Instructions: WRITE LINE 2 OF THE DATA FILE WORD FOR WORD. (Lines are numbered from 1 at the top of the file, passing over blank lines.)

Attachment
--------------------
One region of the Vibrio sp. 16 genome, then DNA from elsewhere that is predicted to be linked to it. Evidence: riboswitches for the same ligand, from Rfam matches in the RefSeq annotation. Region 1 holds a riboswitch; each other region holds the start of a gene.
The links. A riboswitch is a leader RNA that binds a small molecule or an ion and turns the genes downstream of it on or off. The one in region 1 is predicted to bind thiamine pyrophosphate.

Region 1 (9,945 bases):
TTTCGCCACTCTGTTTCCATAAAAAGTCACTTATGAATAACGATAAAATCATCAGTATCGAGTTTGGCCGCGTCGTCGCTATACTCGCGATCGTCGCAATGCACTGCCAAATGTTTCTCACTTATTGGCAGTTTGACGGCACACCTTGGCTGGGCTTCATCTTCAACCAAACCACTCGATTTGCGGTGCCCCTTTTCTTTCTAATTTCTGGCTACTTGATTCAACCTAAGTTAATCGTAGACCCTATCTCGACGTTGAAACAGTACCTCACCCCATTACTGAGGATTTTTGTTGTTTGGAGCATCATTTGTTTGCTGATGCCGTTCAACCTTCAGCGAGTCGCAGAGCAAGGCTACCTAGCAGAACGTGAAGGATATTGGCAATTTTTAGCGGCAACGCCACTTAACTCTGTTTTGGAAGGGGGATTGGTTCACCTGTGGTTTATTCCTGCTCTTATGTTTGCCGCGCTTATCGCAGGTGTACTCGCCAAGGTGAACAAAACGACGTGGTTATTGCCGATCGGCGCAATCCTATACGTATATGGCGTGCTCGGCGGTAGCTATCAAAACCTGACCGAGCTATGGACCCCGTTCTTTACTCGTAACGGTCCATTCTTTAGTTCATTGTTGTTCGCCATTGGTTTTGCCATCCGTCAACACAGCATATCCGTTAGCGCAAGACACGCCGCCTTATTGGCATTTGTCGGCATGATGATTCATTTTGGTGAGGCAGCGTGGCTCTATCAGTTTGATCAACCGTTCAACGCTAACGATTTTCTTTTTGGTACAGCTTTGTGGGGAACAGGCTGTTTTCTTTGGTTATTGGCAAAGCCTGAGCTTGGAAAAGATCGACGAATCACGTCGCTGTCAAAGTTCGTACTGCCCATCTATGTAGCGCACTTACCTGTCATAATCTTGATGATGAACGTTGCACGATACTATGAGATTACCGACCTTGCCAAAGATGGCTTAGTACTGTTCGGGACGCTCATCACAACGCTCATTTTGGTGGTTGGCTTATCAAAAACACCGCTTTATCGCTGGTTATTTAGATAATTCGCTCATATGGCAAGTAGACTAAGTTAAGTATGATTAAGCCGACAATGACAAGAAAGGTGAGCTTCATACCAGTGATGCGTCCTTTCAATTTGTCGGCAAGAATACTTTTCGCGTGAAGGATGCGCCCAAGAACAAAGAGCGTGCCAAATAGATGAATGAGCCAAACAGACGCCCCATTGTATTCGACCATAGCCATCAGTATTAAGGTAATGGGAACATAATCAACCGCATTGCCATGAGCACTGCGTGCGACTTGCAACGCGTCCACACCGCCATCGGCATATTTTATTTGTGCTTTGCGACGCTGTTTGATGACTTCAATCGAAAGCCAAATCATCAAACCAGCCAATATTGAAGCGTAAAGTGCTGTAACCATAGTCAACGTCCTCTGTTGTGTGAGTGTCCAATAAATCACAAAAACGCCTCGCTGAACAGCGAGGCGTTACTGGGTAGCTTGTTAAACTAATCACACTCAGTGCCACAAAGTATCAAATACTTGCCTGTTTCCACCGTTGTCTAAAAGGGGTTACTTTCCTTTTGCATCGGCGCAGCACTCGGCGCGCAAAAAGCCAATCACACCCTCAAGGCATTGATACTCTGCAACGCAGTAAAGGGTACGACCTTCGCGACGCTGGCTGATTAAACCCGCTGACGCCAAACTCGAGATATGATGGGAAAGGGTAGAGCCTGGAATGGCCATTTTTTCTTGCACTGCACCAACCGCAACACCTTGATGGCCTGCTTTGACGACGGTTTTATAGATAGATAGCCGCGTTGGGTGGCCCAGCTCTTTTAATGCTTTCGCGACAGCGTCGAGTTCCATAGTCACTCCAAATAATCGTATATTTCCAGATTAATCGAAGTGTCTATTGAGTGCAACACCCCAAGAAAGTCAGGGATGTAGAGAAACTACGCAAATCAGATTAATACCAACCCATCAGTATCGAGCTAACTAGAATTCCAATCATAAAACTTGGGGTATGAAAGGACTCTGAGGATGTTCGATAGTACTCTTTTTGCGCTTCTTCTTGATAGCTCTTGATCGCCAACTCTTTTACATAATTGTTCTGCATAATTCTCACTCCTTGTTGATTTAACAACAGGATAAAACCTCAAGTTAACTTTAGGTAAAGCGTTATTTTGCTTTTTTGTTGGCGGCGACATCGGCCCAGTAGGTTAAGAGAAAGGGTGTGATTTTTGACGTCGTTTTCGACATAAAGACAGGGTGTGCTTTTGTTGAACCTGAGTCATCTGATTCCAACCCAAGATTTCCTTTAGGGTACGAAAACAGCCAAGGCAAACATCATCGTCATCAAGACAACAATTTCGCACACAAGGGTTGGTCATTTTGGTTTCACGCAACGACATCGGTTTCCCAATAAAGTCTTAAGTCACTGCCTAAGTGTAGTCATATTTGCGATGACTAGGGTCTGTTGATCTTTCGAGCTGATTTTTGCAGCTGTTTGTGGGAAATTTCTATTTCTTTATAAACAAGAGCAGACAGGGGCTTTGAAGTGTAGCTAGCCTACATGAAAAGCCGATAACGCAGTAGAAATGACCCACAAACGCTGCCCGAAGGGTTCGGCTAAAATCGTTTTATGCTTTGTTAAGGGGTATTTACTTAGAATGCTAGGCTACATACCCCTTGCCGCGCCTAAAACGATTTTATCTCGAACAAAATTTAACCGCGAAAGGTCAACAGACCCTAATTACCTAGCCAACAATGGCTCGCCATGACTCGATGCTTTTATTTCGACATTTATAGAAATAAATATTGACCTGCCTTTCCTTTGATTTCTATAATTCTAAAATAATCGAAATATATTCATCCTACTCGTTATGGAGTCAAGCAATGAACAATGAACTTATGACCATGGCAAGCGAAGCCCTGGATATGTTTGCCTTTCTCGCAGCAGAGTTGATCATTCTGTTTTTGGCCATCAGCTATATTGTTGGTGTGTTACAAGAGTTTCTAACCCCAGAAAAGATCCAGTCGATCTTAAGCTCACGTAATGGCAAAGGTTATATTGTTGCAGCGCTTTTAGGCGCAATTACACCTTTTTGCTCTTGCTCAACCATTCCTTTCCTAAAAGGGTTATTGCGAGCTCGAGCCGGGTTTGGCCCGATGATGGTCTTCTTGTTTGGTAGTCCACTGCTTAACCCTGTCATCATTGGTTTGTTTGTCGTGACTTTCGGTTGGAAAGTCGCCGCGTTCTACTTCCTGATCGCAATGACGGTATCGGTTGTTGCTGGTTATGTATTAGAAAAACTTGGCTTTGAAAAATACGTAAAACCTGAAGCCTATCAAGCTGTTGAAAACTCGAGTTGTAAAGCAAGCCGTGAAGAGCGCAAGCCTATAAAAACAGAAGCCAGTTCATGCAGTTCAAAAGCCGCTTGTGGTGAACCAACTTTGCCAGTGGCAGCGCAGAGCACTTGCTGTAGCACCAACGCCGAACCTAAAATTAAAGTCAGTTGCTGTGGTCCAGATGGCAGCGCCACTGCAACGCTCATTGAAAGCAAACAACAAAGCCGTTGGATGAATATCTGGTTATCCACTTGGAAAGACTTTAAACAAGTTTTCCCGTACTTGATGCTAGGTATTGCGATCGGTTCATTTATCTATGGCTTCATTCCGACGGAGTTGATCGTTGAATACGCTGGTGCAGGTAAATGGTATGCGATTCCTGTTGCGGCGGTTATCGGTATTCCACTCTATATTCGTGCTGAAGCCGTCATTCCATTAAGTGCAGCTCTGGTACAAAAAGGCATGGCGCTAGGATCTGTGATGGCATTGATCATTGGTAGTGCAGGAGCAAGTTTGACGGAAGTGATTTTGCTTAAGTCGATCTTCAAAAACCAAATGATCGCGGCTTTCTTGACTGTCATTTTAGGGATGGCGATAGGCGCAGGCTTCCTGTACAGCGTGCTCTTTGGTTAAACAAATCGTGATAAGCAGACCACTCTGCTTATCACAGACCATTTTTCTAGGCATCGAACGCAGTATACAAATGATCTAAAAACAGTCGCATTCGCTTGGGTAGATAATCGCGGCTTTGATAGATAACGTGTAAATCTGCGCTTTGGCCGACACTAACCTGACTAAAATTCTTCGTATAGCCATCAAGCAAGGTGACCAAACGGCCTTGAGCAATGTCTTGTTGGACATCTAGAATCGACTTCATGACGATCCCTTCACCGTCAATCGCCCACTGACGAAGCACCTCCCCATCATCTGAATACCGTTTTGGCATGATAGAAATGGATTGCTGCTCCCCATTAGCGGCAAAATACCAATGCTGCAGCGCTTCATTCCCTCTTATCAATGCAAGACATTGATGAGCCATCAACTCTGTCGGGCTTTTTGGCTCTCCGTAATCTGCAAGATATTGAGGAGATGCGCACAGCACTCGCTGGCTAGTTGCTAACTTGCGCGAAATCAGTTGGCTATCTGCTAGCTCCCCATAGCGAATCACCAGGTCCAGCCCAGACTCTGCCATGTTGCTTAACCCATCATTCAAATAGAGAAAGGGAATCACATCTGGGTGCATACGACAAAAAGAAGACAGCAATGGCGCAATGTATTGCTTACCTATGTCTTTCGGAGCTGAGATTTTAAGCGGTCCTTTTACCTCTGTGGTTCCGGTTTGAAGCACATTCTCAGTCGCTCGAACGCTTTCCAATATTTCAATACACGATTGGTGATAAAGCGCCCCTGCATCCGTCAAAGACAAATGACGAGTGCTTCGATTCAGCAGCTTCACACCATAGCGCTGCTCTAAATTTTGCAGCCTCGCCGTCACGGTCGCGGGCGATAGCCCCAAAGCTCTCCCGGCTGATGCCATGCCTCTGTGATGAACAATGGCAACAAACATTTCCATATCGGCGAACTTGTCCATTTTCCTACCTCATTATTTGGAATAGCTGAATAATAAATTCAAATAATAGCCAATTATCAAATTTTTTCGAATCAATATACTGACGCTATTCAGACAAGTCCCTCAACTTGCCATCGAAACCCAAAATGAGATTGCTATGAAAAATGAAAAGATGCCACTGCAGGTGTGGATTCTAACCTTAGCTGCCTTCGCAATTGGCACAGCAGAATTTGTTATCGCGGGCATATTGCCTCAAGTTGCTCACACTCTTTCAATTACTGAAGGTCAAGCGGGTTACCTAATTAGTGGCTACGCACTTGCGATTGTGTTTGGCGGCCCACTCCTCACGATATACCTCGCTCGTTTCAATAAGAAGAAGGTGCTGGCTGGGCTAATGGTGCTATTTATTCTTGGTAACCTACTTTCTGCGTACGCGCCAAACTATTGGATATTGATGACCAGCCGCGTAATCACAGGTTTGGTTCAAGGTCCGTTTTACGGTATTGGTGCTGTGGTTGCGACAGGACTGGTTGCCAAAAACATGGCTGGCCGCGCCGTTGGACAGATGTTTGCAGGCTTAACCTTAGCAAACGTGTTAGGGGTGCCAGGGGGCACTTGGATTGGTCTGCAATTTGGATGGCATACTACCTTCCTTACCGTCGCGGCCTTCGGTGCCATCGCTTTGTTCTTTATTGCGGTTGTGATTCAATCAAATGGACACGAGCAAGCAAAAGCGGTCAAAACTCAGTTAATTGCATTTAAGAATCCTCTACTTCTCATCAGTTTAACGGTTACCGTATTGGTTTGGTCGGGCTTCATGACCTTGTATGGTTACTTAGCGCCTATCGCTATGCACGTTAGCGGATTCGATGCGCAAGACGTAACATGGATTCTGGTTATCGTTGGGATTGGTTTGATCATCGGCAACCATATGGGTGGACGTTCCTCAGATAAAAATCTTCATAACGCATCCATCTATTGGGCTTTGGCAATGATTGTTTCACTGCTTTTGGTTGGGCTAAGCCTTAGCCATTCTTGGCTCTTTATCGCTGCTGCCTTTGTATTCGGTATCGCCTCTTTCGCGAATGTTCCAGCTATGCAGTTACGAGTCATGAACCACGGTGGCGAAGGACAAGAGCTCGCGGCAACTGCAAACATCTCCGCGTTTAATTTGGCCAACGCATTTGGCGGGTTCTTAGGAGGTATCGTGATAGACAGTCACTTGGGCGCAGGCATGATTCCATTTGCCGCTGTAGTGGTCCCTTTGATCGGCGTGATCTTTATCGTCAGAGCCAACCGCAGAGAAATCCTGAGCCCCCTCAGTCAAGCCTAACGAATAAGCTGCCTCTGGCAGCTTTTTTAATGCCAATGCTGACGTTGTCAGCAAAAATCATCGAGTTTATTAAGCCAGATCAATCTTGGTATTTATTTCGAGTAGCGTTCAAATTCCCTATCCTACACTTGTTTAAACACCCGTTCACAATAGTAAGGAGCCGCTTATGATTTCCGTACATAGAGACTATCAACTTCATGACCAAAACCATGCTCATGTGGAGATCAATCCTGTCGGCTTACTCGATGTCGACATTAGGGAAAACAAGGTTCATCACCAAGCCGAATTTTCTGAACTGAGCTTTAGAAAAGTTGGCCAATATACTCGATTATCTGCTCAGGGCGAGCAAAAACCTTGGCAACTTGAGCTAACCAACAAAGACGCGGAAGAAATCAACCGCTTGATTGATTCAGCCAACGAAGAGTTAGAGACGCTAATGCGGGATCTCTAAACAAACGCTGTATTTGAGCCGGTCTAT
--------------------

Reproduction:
The links. A riboswitch is a leader RNA that binds a small molecule or an ion and turns the genes downstream of it on or off. The one in region 1 is predicted to bind thiamine pyrophosphate.